University Hospitals Participating in COVID-19 Plasma Treatment Study
Updated: May 21, 2020 at 2:00 p.m.
University Hospitals enrolled its first participant in a new clinical trial testing blood plasma treatment for COVID-19 patients.
UH is one of three Ohio hospitals participating in the study, which will infuse COVID-19 patients with plasma from people who have recovered from the virus.
Researcher Dr. Eiran Gorodeski said there is promising evidence that COVID-19 patients develop antibodies in their blood that can help others fight the infection.
“We have this illness that we’re struggling with that does not have a cure,” Gorodeski said. “Many of us in the scientific world believe this may be helpful for patients while we’re rapidly trying to figure out more definitive treatments that can be mass produced at larger scales.”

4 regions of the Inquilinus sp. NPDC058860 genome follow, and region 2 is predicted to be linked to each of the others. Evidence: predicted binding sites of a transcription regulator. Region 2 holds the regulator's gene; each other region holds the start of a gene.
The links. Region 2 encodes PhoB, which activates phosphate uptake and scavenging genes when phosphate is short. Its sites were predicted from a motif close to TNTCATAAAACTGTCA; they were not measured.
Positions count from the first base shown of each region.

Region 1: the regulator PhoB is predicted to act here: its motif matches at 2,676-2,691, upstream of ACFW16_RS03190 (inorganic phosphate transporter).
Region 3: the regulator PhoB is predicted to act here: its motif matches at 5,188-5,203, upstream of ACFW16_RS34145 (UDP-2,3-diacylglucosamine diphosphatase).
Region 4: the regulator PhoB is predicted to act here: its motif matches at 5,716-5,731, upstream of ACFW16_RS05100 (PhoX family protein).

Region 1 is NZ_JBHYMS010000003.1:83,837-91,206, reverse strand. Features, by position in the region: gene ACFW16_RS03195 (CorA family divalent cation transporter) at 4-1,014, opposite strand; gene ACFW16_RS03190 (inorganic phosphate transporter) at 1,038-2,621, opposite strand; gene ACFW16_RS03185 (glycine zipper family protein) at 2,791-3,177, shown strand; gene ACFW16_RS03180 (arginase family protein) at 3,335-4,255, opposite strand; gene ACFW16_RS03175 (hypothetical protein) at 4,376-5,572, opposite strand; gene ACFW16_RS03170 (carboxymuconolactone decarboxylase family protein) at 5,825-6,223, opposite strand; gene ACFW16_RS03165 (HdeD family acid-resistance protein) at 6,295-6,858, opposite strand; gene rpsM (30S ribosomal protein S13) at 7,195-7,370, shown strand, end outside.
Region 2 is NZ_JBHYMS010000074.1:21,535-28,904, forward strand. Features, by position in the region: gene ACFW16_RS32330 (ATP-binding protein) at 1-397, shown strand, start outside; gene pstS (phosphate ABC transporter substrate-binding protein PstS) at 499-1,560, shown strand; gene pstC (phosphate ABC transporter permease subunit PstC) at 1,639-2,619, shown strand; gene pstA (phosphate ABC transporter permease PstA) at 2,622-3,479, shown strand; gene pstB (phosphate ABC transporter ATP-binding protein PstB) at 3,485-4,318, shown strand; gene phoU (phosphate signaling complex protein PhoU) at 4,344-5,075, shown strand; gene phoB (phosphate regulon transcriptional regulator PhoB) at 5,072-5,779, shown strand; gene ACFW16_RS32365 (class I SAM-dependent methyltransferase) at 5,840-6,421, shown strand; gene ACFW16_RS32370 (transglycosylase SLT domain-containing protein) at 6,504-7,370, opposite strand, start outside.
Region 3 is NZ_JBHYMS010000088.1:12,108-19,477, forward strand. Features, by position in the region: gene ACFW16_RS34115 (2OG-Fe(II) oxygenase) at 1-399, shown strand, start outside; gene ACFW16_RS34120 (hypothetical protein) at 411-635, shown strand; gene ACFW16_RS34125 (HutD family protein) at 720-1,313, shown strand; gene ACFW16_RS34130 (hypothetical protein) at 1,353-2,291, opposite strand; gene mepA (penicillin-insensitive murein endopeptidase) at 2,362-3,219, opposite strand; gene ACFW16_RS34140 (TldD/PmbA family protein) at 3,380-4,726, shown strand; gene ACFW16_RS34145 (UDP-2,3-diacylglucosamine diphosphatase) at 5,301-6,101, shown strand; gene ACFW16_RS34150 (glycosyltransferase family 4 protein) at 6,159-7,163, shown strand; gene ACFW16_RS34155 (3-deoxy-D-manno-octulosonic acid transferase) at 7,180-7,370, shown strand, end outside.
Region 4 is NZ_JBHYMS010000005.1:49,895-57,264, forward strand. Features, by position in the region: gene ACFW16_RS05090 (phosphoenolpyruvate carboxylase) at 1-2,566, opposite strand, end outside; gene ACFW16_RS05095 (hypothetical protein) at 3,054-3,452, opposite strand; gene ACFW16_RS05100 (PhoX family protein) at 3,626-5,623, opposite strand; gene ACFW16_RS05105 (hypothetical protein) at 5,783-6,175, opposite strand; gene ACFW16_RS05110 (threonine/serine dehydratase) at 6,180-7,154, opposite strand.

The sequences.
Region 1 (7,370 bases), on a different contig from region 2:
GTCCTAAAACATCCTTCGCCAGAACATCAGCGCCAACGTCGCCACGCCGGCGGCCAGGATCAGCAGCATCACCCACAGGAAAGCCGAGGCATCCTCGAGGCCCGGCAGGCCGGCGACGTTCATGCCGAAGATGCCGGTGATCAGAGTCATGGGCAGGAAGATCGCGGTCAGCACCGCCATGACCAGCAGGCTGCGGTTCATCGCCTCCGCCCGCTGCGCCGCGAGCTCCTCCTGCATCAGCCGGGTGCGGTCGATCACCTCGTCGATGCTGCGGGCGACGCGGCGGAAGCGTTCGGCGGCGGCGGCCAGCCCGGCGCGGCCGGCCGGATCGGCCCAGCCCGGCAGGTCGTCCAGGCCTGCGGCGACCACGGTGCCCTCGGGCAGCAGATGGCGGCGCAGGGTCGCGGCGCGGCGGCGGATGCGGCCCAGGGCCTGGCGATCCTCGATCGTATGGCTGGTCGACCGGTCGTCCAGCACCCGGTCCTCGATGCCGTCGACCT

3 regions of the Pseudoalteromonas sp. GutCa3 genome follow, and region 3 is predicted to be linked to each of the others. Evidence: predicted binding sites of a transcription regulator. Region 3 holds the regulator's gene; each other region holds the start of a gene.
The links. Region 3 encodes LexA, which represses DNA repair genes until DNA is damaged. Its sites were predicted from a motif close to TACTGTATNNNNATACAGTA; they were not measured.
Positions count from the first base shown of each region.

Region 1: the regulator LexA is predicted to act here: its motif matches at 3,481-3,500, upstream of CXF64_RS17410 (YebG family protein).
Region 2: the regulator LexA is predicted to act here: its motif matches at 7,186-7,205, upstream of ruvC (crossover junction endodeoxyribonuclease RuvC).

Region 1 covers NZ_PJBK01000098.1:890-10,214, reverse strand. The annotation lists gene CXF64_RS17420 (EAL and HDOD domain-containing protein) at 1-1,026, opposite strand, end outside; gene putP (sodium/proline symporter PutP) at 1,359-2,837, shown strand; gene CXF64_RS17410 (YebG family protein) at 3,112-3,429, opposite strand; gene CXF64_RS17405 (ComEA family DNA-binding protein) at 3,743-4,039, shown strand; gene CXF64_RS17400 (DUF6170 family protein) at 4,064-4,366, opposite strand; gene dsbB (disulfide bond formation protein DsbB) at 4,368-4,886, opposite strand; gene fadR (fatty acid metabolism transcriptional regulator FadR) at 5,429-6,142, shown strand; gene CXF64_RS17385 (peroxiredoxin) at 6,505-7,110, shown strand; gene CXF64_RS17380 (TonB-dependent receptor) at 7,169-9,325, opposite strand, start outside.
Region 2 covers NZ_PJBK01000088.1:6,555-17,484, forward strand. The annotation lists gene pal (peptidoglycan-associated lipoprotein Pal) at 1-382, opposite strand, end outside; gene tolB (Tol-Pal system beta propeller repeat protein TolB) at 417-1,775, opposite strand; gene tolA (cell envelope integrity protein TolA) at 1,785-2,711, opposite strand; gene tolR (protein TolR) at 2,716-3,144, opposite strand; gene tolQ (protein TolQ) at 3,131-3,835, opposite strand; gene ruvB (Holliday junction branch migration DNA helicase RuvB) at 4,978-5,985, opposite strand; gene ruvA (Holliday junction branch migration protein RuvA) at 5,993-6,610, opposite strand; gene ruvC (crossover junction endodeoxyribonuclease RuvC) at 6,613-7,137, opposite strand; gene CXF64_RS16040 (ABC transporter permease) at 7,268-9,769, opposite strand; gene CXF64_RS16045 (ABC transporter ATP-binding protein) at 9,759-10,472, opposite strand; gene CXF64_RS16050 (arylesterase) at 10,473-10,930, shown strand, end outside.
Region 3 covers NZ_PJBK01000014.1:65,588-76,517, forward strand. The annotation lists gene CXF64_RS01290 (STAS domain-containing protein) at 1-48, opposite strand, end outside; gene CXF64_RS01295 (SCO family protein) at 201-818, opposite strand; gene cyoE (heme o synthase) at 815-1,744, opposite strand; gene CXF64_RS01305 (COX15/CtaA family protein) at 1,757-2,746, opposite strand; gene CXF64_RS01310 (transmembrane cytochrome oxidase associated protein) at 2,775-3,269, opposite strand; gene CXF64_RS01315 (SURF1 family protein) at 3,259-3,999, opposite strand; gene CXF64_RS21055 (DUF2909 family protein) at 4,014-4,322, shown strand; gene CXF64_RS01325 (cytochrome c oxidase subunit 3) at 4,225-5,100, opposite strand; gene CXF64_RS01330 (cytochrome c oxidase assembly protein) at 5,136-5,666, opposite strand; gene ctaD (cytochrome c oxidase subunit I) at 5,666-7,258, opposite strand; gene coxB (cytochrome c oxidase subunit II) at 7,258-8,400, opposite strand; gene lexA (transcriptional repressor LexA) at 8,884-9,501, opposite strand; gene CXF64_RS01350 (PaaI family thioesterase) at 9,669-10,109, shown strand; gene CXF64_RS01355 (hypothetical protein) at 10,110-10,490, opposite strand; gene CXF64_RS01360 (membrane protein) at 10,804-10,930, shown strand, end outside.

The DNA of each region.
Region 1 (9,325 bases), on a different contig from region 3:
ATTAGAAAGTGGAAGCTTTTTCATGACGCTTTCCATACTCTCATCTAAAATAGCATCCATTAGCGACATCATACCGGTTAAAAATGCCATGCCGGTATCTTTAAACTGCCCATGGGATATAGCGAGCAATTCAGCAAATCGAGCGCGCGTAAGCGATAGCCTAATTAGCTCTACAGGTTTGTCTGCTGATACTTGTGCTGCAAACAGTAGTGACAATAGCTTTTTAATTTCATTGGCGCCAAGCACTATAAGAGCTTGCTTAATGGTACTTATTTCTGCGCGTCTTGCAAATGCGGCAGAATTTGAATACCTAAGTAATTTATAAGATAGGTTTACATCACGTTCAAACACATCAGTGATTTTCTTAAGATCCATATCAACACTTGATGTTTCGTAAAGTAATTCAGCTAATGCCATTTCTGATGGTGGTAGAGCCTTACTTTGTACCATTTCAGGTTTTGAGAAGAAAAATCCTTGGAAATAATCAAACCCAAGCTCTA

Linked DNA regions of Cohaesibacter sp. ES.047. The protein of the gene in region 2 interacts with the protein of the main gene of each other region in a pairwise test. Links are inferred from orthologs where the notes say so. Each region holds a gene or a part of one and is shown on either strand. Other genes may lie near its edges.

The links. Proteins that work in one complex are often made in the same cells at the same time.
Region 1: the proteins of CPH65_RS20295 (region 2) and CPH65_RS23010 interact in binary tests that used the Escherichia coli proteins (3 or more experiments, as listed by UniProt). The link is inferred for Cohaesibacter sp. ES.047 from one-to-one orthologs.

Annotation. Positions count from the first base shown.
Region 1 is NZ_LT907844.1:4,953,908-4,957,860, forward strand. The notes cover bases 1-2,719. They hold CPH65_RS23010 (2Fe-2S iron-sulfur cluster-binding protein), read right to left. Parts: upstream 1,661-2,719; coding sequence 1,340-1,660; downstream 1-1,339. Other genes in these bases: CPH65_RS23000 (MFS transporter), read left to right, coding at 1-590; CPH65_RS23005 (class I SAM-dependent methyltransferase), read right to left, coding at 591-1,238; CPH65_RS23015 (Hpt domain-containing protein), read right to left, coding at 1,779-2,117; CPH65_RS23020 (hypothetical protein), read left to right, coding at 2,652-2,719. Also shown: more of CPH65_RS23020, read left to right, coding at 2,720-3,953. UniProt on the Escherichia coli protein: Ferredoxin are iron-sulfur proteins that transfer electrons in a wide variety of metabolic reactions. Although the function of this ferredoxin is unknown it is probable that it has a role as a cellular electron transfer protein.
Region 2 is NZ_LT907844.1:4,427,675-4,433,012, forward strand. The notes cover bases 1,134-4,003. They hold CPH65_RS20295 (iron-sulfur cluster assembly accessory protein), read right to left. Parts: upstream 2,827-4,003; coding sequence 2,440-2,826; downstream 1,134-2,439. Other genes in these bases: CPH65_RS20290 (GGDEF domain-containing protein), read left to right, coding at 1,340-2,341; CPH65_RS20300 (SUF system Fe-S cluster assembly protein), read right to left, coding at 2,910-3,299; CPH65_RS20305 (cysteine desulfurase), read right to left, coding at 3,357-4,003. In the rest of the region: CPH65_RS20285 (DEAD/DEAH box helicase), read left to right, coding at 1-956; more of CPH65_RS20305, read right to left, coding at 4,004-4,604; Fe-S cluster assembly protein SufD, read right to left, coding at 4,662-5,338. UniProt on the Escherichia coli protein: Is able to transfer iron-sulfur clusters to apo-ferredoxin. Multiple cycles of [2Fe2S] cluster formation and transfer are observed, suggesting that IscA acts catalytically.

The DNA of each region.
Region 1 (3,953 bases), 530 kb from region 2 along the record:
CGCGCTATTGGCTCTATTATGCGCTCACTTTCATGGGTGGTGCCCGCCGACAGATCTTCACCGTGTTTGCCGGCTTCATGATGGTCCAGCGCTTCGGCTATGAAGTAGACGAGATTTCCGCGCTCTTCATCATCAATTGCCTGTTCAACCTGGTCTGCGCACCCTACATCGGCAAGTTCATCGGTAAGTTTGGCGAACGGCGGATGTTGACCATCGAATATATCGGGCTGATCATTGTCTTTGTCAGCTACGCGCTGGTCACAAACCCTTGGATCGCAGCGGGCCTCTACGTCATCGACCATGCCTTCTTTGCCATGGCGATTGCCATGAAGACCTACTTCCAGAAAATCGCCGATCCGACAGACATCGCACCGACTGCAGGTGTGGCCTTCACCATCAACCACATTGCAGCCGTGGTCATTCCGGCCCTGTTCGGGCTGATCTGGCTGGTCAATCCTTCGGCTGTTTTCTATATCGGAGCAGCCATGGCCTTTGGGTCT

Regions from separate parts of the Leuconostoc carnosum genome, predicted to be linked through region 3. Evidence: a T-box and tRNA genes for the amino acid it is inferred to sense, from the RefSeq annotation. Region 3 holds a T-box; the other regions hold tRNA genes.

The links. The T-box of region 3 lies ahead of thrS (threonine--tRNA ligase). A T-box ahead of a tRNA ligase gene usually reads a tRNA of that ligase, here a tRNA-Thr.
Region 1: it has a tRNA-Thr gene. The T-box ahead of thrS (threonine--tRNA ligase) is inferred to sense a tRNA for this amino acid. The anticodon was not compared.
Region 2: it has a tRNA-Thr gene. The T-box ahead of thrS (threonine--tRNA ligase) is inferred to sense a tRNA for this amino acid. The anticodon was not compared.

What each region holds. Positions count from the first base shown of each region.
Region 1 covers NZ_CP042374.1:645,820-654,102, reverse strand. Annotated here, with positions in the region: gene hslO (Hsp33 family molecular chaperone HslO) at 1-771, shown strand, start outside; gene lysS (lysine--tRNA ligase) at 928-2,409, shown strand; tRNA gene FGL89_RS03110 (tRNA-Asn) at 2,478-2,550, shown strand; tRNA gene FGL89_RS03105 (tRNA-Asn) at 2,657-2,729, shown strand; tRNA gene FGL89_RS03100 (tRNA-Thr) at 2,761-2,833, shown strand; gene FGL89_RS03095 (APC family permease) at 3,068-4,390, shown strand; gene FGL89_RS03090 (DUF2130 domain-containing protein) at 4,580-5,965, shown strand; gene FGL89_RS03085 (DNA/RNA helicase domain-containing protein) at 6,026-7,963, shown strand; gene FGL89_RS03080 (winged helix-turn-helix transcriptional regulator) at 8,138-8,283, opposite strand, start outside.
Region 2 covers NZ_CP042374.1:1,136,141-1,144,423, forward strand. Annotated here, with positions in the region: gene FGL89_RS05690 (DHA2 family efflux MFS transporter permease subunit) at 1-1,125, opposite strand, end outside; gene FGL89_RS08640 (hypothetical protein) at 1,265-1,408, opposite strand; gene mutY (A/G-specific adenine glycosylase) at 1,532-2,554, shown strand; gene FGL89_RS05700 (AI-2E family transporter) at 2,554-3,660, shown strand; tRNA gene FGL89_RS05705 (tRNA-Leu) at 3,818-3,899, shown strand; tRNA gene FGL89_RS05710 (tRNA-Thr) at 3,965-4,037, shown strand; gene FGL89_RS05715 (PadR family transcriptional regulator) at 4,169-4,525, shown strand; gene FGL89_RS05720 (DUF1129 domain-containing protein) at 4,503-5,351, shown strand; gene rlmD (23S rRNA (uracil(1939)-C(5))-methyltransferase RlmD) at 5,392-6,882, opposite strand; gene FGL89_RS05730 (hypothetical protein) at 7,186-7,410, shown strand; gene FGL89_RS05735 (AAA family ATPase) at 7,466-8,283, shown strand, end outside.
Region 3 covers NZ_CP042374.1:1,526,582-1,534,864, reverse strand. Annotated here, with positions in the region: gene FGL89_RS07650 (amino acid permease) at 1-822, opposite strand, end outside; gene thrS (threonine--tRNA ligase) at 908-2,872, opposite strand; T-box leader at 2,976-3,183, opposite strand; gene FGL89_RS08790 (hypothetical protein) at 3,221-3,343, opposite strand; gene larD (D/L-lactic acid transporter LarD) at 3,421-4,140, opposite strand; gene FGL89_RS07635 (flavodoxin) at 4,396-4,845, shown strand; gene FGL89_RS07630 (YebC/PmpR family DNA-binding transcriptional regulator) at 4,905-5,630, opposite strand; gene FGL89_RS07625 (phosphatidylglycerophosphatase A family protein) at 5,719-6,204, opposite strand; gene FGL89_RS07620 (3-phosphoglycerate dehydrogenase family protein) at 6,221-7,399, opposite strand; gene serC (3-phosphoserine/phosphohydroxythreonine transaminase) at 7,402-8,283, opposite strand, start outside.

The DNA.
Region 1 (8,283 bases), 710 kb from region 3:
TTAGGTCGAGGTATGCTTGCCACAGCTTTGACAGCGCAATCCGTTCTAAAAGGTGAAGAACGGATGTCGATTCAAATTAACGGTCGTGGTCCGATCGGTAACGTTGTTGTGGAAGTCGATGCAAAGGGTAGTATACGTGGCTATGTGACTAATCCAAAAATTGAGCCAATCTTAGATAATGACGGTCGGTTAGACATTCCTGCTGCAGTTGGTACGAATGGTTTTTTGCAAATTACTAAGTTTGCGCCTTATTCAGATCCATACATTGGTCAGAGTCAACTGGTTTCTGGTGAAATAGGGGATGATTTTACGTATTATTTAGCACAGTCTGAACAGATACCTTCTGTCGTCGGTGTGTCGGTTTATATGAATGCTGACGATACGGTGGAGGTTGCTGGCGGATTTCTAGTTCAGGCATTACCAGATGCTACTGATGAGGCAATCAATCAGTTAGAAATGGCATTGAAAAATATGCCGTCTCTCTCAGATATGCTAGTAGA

Gorodeski said the treatment will be given to patients who are hospitalized with serious heart or respiratory complications from the virus, because the plasma is in short supply.
“We have to make really careful choices about how we use this scarce resource,” Gorodeski said. “There must be a sweet spot whereby we can identify patients who have a disease that is at risk of progressing to poor outcomes, whereby … the therapy of this convalescent plasma may help them avoid having poor outcomes.”
The hospitals have partnered with blood banks Hoxworth Blood Center and Vitalant in the state to receive plasma for the trial, which will allow them to treat participants quickly.
Gorodeski said people who are interested in donating plasma can visit these blood banks’ websites to see if they qualify for this trial. He also said they can contact the American Red Cross.
The Christ Hospital and Mercy Health in Cincinnati are also involved in the study.